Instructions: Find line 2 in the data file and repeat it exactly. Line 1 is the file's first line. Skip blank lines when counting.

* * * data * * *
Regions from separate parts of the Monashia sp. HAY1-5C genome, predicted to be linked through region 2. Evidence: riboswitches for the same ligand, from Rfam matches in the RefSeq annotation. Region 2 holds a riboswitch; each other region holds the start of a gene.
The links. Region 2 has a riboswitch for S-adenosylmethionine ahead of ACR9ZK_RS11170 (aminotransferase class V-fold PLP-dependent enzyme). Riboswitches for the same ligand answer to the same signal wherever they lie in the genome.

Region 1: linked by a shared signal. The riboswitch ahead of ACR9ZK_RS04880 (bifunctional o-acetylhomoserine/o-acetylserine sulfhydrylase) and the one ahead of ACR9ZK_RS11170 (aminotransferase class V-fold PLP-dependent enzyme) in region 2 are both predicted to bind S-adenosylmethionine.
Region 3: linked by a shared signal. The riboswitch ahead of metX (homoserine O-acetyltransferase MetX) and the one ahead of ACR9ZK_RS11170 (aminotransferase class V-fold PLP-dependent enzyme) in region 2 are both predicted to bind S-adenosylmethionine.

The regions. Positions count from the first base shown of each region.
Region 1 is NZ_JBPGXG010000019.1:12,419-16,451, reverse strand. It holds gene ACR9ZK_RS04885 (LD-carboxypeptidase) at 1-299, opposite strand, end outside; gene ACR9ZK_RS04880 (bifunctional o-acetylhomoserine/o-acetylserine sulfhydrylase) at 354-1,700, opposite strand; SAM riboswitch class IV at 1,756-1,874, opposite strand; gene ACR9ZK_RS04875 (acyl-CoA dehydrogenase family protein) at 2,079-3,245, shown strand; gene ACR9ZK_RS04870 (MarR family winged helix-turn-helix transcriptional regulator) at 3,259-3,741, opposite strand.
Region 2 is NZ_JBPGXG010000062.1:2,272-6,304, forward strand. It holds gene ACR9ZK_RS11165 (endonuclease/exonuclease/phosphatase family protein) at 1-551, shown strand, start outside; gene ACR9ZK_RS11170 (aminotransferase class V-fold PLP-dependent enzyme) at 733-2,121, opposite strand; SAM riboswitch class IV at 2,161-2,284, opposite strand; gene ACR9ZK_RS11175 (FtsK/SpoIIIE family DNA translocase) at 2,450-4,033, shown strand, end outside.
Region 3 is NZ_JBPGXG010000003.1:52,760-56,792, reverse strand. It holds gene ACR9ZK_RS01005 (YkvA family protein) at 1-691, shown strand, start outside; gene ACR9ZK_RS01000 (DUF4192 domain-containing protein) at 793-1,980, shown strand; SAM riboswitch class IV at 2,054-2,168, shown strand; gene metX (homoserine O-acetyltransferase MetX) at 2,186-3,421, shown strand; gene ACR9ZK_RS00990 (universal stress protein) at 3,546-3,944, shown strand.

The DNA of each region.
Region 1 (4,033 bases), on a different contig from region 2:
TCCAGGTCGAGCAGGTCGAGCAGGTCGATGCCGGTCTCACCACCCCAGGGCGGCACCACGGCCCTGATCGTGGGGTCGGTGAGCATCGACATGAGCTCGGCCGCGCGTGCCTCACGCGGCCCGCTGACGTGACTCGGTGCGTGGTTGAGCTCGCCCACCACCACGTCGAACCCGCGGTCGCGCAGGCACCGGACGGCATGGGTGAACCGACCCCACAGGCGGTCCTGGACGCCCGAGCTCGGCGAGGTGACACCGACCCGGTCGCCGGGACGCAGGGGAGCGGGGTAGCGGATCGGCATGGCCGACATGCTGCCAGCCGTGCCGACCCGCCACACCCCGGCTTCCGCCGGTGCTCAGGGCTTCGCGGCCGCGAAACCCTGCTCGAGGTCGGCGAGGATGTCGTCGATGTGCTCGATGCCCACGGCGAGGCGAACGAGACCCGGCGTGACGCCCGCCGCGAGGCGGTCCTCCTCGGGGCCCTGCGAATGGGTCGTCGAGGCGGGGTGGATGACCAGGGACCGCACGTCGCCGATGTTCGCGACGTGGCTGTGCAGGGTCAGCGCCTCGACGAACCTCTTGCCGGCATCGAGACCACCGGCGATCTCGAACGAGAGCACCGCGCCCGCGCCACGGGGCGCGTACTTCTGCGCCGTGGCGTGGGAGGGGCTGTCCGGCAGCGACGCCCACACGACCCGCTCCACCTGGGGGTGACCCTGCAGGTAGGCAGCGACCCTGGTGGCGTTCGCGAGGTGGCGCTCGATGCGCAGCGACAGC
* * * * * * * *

The links. Region 2 has a riboswitch for S-adenosylmethionine ahead of ACR9ZK_RS11170 (aminotransferase class V-fold PLP-dependent enzyme). Riboswitches for the same ligand answer to the same signal wherever they lie in the genome.